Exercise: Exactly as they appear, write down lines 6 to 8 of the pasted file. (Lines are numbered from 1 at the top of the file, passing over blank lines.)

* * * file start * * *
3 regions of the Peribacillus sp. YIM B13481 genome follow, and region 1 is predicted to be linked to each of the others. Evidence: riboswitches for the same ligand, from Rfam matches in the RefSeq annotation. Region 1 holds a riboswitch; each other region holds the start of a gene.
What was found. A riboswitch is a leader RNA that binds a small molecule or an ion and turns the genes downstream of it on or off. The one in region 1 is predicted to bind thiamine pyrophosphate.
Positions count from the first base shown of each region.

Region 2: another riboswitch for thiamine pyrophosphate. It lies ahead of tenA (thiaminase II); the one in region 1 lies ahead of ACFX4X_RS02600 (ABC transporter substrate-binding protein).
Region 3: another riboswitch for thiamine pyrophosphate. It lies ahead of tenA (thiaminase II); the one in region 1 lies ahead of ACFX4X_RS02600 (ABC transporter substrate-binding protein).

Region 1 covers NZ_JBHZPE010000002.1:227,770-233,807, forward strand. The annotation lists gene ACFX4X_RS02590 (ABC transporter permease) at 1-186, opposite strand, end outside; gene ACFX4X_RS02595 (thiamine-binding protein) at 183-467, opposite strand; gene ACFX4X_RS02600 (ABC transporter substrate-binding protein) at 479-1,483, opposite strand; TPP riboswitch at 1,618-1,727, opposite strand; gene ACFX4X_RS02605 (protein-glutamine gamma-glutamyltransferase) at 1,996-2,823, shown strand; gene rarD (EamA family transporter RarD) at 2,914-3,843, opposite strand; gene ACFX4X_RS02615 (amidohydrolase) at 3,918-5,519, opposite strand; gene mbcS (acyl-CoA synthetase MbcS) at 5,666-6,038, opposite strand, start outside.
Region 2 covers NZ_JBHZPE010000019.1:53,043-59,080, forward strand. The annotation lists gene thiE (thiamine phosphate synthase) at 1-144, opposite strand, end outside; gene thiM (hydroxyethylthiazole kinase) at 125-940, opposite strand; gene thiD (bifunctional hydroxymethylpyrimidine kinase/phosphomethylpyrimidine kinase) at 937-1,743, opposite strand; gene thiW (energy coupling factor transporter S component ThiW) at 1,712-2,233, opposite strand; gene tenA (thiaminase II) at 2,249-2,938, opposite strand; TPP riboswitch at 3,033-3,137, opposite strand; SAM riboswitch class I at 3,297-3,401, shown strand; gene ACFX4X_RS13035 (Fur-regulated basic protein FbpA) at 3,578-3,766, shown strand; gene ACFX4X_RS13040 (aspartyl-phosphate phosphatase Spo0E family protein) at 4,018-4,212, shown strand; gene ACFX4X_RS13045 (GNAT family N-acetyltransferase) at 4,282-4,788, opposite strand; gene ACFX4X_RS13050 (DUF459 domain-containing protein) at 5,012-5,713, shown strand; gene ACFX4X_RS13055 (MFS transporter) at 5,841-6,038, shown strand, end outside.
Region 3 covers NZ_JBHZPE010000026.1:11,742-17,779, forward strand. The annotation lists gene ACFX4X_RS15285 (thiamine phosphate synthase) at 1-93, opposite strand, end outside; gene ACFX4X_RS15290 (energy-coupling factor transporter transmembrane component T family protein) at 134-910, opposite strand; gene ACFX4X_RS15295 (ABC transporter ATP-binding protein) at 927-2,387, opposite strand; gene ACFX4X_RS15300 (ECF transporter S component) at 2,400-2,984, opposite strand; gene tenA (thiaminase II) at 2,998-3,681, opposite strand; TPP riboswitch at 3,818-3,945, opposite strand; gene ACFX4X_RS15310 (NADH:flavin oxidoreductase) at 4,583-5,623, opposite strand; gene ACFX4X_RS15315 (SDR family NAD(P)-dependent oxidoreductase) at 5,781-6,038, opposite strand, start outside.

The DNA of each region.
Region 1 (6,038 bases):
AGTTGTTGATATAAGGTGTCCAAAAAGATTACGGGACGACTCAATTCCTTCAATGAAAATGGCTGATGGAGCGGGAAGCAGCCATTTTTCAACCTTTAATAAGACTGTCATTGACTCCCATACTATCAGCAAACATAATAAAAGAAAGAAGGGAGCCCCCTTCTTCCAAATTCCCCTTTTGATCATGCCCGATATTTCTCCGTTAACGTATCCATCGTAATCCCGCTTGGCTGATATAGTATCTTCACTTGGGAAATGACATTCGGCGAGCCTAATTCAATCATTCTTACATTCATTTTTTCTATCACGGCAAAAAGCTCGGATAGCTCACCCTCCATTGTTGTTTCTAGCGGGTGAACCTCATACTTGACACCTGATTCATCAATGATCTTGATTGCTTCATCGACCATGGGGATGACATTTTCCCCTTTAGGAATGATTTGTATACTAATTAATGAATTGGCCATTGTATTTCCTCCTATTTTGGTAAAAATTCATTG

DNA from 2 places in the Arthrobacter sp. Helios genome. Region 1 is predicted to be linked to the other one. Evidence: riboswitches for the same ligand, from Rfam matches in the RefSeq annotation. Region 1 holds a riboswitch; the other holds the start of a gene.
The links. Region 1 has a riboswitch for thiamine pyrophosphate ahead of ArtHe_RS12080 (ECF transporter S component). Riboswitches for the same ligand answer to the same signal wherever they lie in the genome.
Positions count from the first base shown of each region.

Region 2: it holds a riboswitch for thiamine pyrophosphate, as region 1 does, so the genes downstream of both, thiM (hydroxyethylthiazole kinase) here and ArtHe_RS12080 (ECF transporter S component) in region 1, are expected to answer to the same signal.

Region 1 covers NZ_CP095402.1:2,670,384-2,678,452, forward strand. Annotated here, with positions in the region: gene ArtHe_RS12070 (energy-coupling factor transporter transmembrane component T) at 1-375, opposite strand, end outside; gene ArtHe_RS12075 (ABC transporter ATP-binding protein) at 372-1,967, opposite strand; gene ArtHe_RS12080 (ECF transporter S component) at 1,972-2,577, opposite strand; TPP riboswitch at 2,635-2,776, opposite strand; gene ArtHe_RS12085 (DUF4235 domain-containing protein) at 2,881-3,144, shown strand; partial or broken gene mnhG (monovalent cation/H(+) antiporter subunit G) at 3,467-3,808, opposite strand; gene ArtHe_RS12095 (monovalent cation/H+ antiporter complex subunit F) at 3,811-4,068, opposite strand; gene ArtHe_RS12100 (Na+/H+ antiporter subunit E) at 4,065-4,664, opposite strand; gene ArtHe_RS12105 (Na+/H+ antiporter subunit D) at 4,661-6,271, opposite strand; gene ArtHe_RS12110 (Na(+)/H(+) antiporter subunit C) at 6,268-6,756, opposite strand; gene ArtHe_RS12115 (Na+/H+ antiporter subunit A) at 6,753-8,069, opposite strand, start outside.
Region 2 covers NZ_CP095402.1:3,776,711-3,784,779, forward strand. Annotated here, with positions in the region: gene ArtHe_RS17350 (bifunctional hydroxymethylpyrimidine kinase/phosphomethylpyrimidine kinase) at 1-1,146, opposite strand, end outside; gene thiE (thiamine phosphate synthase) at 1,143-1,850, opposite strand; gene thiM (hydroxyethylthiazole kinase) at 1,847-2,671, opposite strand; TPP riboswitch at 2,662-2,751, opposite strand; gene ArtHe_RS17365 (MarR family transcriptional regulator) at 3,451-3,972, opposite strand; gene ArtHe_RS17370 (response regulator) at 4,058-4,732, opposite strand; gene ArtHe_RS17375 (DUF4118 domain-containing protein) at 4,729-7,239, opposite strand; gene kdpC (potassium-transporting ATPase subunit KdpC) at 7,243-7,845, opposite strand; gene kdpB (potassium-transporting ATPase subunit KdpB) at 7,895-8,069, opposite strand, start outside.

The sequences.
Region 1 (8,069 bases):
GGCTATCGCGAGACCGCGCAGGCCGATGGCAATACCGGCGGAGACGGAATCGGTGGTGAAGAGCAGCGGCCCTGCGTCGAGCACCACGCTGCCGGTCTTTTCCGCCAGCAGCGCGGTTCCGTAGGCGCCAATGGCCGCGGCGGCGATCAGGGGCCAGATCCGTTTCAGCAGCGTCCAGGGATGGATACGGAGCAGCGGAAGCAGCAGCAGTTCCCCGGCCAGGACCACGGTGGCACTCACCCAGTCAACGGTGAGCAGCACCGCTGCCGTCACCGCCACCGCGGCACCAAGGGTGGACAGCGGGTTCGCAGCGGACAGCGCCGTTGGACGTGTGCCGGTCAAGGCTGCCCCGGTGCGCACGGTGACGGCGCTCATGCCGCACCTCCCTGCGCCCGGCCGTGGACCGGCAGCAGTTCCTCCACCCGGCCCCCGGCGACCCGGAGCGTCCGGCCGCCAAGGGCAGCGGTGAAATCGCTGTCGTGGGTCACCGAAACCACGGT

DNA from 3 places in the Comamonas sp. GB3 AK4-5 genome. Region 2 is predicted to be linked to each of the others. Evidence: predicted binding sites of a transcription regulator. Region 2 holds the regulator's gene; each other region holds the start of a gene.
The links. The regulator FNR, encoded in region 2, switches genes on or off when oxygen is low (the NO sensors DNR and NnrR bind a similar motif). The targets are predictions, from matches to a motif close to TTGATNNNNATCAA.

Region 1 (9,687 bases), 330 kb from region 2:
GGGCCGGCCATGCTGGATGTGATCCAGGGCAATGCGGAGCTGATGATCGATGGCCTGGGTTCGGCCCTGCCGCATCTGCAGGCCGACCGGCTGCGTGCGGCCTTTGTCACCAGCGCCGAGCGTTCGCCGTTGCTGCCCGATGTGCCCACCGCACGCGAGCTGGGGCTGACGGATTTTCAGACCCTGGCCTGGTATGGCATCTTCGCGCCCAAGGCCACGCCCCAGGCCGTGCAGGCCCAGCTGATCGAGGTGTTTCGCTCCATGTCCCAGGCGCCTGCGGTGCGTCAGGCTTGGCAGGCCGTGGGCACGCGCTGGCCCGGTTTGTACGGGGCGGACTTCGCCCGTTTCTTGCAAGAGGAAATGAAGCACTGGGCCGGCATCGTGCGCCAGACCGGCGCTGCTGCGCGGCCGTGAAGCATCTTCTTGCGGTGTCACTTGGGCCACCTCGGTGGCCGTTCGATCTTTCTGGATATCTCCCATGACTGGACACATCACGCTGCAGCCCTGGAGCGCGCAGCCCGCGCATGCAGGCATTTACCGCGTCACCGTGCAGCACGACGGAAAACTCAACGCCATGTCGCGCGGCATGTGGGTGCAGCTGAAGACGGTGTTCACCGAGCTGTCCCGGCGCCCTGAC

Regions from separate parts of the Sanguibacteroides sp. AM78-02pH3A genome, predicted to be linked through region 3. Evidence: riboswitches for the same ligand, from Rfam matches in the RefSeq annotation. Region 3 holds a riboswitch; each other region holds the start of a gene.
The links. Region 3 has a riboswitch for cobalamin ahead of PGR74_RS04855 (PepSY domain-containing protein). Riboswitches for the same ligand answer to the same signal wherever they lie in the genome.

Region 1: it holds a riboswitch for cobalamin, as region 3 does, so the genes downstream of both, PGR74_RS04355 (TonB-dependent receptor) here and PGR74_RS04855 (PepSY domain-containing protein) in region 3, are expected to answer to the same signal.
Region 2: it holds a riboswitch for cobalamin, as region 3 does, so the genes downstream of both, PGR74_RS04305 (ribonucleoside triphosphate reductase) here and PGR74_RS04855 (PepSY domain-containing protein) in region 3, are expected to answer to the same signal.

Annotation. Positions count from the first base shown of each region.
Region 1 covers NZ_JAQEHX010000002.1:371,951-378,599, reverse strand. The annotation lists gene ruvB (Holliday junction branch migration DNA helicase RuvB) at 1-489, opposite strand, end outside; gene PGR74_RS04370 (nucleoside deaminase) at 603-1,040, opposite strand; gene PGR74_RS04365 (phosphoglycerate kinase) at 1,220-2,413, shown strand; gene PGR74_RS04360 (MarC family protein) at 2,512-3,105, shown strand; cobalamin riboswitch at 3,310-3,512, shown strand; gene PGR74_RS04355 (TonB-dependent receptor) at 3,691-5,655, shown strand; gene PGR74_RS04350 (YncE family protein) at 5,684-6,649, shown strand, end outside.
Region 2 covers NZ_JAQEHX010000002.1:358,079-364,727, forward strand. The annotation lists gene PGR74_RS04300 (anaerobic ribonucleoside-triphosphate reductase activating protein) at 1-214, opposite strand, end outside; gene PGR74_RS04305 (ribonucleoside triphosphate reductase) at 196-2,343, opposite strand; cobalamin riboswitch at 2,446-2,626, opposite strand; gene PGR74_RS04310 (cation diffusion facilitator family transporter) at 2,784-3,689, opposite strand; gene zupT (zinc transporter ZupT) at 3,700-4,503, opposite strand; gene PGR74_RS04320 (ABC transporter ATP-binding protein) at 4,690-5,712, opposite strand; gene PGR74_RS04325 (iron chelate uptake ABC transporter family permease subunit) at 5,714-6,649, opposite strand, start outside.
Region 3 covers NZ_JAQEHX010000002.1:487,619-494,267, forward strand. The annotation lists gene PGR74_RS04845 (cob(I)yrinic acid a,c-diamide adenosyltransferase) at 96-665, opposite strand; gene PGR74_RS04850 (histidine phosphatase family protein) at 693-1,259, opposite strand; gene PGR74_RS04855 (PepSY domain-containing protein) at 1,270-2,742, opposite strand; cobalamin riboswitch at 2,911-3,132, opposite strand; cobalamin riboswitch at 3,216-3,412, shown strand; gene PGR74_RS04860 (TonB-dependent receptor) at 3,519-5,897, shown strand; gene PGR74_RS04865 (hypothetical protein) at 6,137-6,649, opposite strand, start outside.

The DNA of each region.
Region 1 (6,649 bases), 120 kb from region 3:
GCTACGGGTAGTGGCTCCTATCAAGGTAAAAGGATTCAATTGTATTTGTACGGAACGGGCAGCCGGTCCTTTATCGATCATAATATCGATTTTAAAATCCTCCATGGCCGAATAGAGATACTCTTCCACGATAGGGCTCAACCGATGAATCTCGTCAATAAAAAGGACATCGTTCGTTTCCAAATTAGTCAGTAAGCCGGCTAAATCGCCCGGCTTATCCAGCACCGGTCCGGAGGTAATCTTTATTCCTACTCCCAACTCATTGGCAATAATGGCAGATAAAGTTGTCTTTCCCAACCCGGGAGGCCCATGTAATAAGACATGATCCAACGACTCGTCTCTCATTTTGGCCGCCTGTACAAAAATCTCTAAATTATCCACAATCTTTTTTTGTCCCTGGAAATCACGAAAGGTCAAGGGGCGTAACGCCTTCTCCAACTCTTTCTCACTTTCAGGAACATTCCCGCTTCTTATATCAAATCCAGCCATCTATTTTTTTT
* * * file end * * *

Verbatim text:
Region 1 covers NZ_JBHZPE010000002.1:227,770-233,807, forward strand. The annotation lists gene ACFX4X_RS02590 (ABC transporter permease) at 1-186, opposite strand, end outside; gene ACFX4X_RS02595 (thiamine-binding protein) at 183-467, opposite strand; gene ACFX4X_RS02600 (ABC transporter substrate-binding protein) at 479-1,483, opposite strand; TPP riboswitch at 1,618-1,727, opposite strand; gene ACFX4X_RS02605 (protein-glutamine gamma-glutamyltransferase) at 1,996-2,823, shown strand; gene rarD (EamA family transporter RarD) at 2,914-3,843, opposite strand; gene ACFX4X_RS02615 (amidohydrolase) at 3,918-5,519, opposite strand; gene mbcS (acyl-CoA synthetase MbcS) at 5,666-6,038, opposite strand, start outside.
Region 2 covers NZ_JBHZPE010000019.1:53,043-59,080, forward strand. The annotation lists gene thiE (thiamine phosphate synthase) at 1-144, opposite strand, end outside; gene thiM (hydroxyethylthiazole kinase) at 125-940, opposite strand; gene thiD (bifunctional hydroxymethylpyrimidine kinase/phosphomethylpyrimidine kinase) at 937-1,743, opposite strand; gene thiW (energy coupling factor transporter S component ThiW) at 1,712-2,233, opposite strand; gene tenA (thiaminase II) at 2,249-2,938, opposite strand; TPP riboswitch at 3,033-3,137, opposite strand; SAM riboswitch class I at 3,297-3,401, shown strand; gene ACFX4X_RS13035 (Fur-regulated basic protein FbpA) at 3,578-3,766, shown strand; gene ACFX4X_RS13040 (aspartyl-phosphate phosphatase Spo0E family protein) at 4,018-4,212, shown strand; gene ACFX4X_RS13045 (GNAT family N-acetyltransferase) at 4,282-4,788, opposite strand; gene ACFX4X_RS13050 (DUF459 domain-containing protein) at 5,012-5,713, shown strand; gene ACFX4X_RS13055 (MFS transporter) at 5,841-6,038, shown strand, end outside.
Region 3 covers NZ_JBHZPE010000026.1:11,742-17,779, forward strand. The annotation lists gene ACFX4X_RS15285 (thiamine phosphate synthase) at 1-93, opposite strand, end outside; gene ACFX4X_RS15290 (energy-coupling factor transporter transmembrane component T family protein) at 134-910, opposite strand; gene ACFX4X_RS15295 (ABC transporter ATP-binding protein) at 927-2,387, opposite strand; gene ACFX4X_RS15300 (ECF transporter S component) at 2,400-2,984, opposite strand; gene tenA (thiaminase II) at 2,998-3,681, opposite strand; TPP riboswitch at 3,818-3,945, opposite strand; gene ACFX4X_RS15310 (NADH:flavin oxidoreductase) at 4,583-5,623, opposite strand; gene ACFX4X_RS15315 (SDR family NAD(P)-dependent oxidoreductase) at 5,781-6,038, opposite strand, start outside.